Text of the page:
Nothing says you’ve made it in New York like buying a penthouse apartment. It’s the ultimate Big Apple status symbol, and carries a cachet of prestige, luxury, and seclusion that is hard to match elsewhere. There are practical benefits, too, from the peace and quiet of not having a neighbor above you to great views and potential access to private outdoor space.

The top-floor abode in a building often has a unique layout, special features, and higher ceilings, but this very distinctiveness also creates particular concerns that other units in the building don’t encounter.

“There are a million questions to ask yourself before buying any apartment, but especially with a penthouse, the more you know from top to bottom, the better off you’ll be,” says Peter Zaitzeff, a real estate agent in Corcoran’s Chelsea office who helps buyers look beyond the pretty face of a penthouse and make the smartest possible purchase.

Here are a few questions to ask before shelling out for a penthouse in New York City.

1) Is there a history of leaks?

Obviously, a penthouse is on a building’s top floor, which can make it somewhat more vulnerable to weather-related damage. So that’s one thing to be wary of. In addition, a building’s rooftop mechanical systems—HVAC, drainage pipes, cooling towers, compressors, boilers, pumps, water storage, and so on—can also be a potential source of damage.

If you’re buying a resale, Zaitzeff recommends that you exercise particular diligence inspecting the apartment for leaks or damage. Leaks are the tell-tale sign of structural instability in a penthouse apartment. “There’s more of a chance of something going wrong, so buyers need to be really scrupulous to ensure there are no ongoing issues,” he says. “Also be sure to have your attorney review the board minutes to see if any problems are mentioned there.”

2) Can you expand the apartment?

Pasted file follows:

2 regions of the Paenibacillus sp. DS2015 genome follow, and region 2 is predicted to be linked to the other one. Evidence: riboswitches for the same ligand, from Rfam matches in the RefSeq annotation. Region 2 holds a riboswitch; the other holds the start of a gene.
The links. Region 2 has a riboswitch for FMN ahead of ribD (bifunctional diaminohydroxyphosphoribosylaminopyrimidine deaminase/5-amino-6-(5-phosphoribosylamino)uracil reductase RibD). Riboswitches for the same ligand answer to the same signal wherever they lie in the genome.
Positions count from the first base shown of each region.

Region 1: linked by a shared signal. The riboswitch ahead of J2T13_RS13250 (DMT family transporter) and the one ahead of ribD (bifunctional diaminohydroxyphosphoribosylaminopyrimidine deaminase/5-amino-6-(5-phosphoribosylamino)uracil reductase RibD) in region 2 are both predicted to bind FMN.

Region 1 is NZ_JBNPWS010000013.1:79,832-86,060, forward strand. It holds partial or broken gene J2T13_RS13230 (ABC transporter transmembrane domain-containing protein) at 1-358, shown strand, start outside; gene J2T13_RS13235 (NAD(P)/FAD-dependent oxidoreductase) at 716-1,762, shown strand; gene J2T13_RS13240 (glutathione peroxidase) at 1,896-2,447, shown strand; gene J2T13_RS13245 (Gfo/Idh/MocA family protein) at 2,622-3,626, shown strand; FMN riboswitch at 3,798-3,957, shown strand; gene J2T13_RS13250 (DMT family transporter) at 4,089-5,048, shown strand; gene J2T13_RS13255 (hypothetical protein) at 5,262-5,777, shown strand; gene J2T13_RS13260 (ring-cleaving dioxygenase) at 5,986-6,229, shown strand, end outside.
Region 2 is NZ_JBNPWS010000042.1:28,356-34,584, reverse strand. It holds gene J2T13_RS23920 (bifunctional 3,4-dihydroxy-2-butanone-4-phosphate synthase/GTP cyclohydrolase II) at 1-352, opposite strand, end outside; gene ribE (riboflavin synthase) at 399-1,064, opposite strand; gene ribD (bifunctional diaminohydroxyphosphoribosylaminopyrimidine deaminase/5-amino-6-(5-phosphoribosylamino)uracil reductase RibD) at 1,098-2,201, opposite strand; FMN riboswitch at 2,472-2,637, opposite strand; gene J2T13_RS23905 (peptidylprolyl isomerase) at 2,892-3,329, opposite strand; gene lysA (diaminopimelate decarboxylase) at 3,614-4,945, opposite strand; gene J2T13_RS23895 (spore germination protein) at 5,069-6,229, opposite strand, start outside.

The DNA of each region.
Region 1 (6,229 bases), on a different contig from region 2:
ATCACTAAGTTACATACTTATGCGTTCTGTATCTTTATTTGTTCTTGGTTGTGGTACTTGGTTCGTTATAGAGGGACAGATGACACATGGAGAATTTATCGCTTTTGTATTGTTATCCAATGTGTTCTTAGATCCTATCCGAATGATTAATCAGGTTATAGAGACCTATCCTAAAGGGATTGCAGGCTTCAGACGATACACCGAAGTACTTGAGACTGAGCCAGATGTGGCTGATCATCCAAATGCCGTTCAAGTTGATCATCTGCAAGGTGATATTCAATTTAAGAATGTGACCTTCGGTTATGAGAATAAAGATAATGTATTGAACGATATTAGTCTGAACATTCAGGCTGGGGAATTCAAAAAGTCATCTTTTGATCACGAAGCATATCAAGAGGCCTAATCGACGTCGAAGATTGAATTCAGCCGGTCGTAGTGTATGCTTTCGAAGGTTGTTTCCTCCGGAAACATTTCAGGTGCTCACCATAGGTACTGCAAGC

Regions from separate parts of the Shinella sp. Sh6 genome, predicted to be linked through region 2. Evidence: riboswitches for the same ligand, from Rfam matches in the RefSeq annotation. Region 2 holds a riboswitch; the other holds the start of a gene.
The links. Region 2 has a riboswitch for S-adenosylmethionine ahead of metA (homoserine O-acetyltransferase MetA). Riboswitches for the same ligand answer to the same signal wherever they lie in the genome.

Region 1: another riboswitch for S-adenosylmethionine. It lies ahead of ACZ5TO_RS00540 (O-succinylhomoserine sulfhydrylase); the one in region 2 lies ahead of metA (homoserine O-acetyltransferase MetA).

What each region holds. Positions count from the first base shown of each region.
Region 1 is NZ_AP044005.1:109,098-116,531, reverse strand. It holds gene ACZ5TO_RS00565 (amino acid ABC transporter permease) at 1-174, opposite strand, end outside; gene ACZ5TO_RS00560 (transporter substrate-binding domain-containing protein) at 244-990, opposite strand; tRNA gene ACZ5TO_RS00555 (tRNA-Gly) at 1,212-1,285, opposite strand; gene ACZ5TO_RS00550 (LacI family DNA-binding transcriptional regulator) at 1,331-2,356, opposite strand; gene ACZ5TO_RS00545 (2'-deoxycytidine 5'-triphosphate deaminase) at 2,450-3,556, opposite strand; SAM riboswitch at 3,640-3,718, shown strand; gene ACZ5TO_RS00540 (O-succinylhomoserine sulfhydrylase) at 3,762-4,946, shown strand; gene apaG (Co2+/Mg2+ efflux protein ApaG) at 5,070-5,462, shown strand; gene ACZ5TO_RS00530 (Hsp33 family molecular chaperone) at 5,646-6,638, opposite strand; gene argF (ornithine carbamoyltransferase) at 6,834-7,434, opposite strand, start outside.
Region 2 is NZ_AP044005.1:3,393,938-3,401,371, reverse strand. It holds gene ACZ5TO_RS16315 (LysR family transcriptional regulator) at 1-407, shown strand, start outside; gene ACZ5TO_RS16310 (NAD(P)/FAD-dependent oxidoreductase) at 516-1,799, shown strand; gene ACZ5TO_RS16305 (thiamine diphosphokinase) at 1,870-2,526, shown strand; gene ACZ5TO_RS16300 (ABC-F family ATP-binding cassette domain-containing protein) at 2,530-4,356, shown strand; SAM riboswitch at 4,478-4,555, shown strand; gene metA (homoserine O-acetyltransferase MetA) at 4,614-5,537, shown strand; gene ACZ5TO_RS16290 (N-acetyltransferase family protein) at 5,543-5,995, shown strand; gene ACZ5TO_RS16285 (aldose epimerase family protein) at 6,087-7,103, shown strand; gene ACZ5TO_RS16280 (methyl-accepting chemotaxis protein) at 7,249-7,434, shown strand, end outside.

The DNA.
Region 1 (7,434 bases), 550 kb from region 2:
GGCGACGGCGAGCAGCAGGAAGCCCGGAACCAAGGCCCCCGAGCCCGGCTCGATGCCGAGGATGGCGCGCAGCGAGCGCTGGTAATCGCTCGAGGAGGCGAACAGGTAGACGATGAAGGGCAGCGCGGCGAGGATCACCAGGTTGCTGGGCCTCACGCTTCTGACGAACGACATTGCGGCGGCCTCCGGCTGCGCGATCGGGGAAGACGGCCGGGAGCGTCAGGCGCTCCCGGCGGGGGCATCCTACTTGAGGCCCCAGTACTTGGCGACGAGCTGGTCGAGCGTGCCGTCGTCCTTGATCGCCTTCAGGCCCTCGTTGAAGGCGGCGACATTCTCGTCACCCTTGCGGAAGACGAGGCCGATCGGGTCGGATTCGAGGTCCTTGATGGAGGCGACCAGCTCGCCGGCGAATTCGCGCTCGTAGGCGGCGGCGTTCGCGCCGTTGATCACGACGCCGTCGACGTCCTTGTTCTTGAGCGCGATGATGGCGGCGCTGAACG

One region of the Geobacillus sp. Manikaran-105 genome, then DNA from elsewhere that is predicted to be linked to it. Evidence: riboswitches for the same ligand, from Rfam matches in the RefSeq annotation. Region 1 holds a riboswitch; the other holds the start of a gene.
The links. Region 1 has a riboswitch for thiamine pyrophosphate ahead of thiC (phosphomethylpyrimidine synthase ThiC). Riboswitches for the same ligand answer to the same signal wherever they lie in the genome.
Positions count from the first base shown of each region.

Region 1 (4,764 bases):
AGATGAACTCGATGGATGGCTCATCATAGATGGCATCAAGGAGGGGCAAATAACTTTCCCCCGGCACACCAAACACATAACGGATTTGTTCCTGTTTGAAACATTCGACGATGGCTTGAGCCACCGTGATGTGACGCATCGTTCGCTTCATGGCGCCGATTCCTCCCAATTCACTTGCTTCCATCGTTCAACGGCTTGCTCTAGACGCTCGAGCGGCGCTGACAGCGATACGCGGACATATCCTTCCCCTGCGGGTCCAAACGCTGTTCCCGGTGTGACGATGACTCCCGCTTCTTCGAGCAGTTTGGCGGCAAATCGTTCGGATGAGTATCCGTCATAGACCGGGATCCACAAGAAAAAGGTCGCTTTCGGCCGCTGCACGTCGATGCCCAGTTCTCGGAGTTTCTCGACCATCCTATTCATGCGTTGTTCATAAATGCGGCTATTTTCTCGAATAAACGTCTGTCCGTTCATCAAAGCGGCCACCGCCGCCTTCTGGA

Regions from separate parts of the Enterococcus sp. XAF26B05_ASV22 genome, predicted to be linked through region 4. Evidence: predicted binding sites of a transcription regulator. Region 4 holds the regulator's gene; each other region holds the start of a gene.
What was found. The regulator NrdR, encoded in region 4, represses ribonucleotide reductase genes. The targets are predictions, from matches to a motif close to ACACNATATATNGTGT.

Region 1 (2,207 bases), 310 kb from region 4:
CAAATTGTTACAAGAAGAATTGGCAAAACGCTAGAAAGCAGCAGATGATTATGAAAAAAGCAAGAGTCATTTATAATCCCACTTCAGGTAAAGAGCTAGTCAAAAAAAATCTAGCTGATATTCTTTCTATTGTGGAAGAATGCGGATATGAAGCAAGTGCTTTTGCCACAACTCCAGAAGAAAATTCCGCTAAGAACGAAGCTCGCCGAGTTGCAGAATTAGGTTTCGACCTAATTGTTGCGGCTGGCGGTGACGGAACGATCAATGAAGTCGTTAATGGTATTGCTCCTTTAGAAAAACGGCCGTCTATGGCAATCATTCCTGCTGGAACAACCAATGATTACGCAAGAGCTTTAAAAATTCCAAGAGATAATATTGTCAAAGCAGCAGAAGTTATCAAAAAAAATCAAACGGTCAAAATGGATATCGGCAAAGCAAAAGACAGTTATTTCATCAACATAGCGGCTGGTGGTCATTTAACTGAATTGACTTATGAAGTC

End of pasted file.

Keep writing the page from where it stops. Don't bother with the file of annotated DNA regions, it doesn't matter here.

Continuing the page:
You can never have enough space in New York, can you? While penthouses do tend to be larger than other units in the building, they also offer increased opportunities for expansion.

If you’re buying a resale and you think you might be interested in combining your apartment with an adjacent one to the side or beneath the penthouse, Zaitzeff recommends sounding out those owners to gauge their willingness to sell, either now or in the future.

You have more and better options in a building that’s still under construction, when you can ask the developer to combine two or more units before all the walls are up (more on that below). “Usually they’ll say yes and even do it for you,” Zaitzeff says.

You may be able to cut overall costs, too. “In general, developers have become more negotiable and accommodating in the work they’ll do pre-closing,” Zaitzeff says.

3) Will the developer customize it to your liking?

Penthouses already come with tons of perks. Because they tend to have more square footage, penthouses in new developments generally have larger appliance packages and additional bells and whistles, like wine storage or a second oven. They also have bigger living and entertaining spaces, sometimes including continuous indoor/outdoor space, and higher-end, distinctive finishes. And even if there aren’t flues in the building, you may get a fireplace because you’re on the top level.